Turkish police disperse environmentalists in Istanbul

Protesters holding small trees walk towards Turkish police and an excavator on October 21, 2013.

Story highlights

  • Demonstrators in Istanbul protest construction of a road through a forest in Ankara
  • Police use their shields and water cannons to clear Istanbul's main commercial street
  • Prime Minister: "For a road, everything can be sacrificed, because a road is civilization"
Police used water cannons to disperse hundreds of demonstrators gathered Tuesday in Istanbul's main commercial street to protest the building of a road through a university forest in the Turkish capital city of Ankara.
Protesters gathered in Istiklal Street and chanted anti-government slogans such as, "This is just the beginning, the resistance will continue," "A thousand greetings to the resistance," "Killer police will pay," and "Police go away, these streets are ours."
The new round of protests in Istanbul erupted after the Ankara Municipality began cutting trees Friday in the Middle Eastern Technical University forest to make way for a highway development project.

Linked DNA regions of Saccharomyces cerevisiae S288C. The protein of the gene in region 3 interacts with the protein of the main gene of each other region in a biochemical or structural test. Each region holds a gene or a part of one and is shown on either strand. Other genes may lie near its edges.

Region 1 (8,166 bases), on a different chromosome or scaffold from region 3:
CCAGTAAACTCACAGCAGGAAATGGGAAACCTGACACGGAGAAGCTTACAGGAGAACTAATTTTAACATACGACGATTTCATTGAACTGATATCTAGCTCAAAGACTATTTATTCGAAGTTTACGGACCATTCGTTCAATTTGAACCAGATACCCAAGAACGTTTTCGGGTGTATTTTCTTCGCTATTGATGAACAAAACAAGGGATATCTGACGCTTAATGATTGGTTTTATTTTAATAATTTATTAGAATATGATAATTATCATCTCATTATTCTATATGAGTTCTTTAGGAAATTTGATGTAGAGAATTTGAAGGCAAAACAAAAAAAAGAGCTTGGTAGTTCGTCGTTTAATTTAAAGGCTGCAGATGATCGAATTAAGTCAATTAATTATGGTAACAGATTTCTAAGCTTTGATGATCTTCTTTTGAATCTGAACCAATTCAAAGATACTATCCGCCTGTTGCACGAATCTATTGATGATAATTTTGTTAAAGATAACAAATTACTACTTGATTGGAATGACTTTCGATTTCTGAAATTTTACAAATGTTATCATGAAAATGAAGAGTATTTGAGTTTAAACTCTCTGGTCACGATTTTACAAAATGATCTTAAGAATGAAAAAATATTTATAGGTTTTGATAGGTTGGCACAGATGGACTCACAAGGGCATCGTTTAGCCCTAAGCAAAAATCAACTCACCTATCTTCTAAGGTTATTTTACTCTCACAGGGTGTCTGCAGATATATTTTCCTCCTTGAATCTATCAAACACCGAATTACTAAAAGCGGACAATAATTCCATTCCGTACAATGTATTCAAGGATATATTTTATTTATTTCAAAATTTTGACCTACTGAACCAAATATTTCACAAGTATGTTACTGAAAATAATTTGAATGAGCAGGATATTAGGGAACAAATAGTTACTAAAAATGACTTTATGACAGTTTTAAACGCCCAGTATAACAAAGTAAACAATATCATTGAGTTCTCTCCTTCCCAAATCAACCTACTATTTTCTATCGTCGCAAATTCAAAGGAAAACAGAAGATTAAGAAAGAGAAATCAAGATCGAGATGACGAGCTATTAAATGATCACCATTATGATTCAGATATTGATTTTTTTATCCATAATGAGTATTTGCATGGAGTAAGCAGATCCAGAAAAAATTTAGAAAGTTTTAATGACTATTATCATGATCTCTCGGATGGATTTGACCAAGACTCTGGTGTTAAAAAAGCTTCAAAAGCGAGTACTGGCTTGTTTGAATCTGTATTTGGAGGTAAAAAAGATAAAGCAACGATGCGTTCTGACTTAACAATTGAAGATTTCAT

Police used their shields and water cannons to clear the main part of Istiklal Street, pushing protesters into side streets.
"This is not a designated meeting area. Please clear the street," the police announced over loudspeakers. One protester was knocked to the ground by a water cannon and lost consciousness for several minutes.
"In a bit they will start rounding up people. There is no law left in the country," said a lawyer from the Istanbul Bar Association on standby in case of detentions.
Earlier in the day, Turkish Prime Minister Recep Tayyip Erdogan said in a speech delivered in parliament that the construction of the road would go on and criticized the demonstrators.
"For a road, everything can be sacrificed, because a road is civilization. But those who are not civilized will not understand the value of a road. They don't know it," he said.
The ruling Justice and Development Party has come under criticism for its large-scale development projects. In May, widespread protests swept through Turkey over plans to turn a central Istanbul park into a shopping mall.